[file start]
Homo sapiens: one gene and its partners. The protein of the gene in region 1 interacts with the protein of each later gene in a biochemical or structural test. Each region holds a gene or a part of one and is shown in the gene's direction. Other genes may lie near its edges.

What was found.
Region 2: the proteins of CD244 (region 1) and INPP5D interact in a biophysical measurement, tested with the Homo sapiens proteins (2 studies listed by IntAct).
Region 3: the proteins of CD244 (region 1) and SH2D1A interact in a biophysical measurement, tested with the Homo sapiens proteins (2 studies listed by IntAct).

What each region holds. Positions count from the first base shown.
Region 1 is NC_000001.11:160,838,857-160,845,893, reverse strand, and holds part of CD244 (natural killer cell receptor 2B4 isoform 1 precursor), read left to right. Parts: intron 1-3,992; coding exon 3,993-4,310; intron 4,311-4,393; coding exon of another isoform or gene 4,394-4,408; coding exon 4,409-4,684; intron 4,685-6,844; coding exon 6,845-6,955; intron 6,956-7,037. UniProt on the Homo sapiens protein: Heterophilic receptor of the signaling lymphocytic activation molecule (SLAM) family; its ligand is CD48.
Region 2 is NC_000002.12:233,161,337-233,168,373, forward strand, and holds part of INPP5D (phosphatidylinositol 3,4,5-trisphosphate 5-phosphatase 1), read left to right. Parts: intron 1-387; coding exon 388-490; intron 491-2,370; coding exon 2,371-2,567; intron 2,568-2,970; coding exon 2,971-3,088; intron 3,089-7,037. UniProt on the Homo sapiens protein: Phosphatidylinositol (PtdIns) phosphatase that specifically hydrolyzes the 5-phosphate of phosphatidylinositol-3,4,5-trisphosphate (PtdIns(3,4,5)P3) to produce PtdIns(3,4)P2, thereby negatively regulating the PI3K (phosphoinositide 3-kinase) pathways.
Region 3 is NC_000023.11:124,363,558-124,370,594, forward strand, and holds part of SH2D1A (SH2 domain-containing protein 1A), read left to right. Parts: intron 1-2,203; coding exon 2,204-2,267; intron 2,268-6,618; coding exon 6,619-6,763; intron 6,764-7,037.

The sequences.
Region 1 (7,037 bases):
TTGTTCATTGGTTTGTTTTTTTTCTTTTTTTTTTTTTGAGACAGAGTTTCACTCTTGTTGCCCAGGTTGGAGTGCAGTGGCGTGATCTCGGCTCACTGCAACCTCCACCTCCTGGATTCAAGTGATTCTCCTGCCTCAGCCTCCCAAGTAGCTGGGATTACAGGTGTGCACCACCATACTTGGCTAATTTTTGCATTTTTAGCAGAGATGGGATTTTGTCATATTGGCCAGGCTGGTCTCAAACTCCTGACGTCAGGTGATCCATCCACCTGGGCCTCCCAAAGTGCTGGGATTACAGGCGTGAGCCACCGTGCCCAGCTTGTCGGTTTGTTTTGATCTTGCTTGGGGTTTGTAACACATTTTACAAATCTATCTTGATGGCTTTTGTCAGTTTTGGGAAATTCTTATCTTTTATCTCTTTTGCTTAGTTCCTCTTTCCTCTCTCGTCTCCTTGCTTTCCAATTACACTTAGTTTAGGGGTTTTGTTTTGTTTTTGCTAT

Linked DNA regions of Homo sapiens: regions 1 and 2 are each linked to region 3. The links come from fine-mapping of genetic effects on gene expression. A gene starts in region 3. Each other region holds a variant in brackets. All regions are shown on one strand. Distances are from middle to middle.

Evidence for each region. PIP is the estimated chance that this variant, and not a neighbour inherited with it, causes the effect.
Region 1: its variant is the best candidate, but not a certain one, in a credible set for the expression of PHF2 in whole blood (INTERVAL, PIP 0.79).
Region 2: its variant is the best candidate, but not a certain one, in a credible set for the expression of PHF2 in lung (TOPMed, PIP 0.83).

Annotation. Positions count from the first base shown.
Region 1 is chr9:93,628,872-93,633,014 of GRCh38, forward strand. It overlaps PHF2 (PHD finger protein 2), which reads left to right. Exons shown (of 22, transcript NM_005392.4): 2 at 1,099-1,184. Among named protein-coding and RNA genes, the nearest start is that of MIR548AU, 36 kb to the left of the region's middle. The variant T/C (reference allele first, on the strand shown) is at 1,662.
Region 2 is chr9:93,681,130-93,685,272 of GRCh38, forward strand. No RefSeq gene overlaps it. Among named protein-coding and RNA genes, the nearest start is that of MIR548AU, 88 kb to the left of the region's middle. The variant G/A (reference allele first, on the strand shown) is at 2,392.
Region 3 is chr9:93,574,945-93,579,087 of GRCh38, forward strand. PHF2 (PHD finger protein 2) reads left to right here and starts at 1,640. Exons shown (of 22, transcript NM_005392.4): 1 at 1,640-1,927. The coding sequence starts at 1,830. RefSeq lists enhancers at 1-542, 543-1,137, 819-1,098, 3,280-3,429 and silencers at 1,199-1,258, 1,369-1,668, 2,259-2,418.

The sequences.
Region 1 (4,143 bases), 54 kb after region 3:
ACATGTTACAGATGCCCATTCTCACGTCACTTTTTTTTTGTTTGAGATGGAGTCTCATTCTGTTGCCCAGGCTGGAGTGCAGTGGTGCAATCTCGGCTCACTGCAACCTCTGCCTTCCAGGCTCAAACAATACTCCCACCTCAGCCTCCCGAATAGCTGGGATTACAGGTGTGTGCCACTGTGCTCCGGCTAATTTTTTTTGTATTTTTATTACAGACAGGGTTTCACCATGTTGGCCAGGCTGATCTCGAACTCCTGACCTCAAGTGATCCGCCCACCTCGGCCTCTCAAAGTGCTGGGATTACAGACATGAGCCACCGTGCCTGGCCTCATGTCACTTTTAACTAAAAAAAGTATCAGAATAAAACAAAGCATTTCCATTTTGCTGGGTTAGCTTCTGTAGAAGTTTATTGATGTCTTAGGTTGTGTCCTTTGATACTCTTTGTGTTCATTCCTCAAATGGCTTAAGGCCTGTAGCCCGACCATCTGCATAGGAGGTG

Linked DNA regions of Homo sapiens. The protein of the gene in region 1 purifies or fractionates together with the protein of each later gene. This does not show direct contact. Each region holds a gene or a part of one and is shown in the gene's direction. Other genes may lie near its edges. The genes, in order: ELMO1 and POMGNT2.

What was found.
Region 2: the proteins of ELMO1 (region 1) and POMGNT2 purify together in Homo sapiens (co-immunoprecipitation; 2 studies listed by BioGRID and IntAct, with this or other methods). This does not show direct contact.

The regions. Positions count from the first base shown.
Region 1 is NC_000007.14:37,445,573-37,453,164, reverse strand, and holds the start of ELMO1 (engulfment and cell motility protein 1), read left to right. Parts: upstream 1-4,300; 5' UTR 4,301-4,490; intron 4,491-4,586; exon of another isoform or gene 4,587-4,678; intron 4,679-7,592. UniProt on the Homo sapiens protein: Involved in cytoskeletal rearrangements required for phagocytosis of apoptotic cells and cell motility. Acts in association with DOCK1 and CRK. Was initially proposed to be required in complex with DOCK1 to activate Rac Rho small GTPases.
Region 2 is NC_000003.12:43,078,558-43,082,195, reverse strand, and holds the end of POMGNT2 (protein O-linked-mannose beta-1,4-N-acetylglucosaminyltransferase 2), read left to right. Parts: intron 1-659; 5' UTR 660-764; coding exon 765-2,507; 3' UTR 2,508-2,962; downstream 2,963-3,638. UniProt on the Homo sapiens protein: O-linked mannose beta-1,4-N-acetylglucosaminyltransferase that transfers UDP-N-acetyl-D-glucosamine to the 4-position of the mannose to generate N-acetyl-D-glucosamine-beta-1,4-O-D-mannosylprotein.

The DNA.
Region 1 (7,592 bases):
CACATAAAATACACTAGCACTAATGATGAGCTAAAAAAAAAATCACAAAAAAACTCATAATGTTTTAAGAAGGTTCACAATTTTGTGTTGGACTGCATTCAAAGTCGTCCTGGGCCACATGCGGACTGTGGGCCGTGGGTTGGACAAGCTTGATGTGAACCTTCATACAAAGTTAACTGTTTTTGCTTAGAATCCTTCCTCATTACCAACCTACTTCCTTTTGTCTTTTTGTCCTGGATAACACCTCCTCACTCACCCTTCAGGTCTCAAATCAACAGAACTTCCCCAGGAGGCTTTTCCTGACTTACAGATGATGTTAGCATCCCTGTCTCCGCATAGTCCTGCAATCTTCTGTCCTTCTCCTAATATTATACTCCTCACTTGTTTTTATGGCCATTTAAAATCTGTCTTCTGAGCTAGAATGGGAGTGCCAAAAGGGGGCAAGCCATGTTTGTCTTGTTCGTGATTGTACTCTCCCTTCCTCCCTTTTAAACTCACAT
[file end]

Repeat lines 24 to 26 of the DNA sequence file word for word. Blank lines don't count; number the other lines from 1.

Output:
What was found.
Region 2: the proteins of ELMO1 (region 1) and POMGNT2 purify together in Homo sapiens (co-immunoprecipitation; 2 studies listed by BioGRID and IntAct, with this or other methods). This does not show direct contact.

The regions. Positions count from the first base shown.